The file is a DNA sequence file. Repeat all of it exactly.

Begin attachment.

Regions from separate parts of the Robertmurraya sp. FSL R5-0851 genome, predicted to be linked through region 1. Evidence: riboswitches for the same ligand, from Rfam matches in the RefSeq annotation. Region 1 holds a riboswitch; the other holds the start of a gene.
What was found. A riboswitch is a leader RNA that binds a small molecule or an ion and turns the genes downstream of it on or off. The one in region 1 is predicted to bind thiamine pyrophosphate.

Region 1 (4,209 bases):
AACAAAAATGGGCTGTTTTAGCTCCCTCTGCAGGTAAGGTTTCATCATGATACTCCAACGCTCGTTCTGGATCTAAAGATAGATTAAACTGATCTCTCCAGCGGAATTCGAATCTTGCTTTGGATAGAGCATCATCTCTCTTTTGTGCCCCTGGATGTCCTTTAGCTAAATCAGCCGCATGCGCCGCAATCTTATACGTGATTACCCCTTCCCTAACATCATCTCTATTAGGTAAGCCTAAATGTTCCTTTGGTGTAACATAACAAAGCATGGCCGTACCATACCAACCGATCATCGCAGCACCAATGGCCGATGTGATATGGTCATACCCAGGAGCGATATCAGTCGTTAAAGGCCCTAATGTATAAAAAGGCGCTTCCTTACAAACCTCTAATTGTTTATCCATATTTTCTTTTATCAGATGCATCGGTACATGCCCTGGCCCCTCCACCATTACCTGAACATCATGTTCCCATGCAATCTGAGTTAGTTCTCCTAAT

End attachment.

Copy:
Regions from separate parts of the Robertmurraya sp. FSL R5-0851 genome, predicted to be linked through region 1. Evidence: riboswitches for the same ligand, from Rfam matches in the RefSeq annotation. Region 1 holds a riboswitch; the other holds the start of a gene.
What was found. A riboswitch is a leader RNA that binds a small molecule or an ion and turns the genes downstream of it on or off. The one in region 1 is predicted to bind thiamine pyrophosphate.

Region 1 (4,209 bases):
AACAAAAATGGGCTGTTTTAGCTCCCTCTGCAGGTAAGGTTTCATCATGATACTCCAACGCTCGTTCTGGATCTAAAGATAGATTAAACTGATCTCTCCAGCGGAATTCGAATCTTGCTTTGGATAGAGCATCATCTCTCTTTTGTGCCCCTGGATGTCCTTTAGCTAAATCAGCCGCATGCGCCGCAATCTTATACGTGATTACCCCTTCCCTAACATCATCTCTATTAGGTAAGCCTAAATGTTCCTTTGGTGTAACATAACAAAGCATGGCCGTACCATACCAACCGATCATCGCAGCACCAATGGCCGATGTGATATGGTCATACCCAGGAGCGATATCAGTCGTTAAAGGCCCTAATGTATAAAAAGGCGCTTCCTTACAAACCTCTAATTGTTTATCCATATTTTCTTTTATCAGATGCATCGGTACATGCCCTGGCCCCTCCACCATTACCTGAACATCATGTTCCCATGCAATCTGAGTTAGTTCTCCTAAT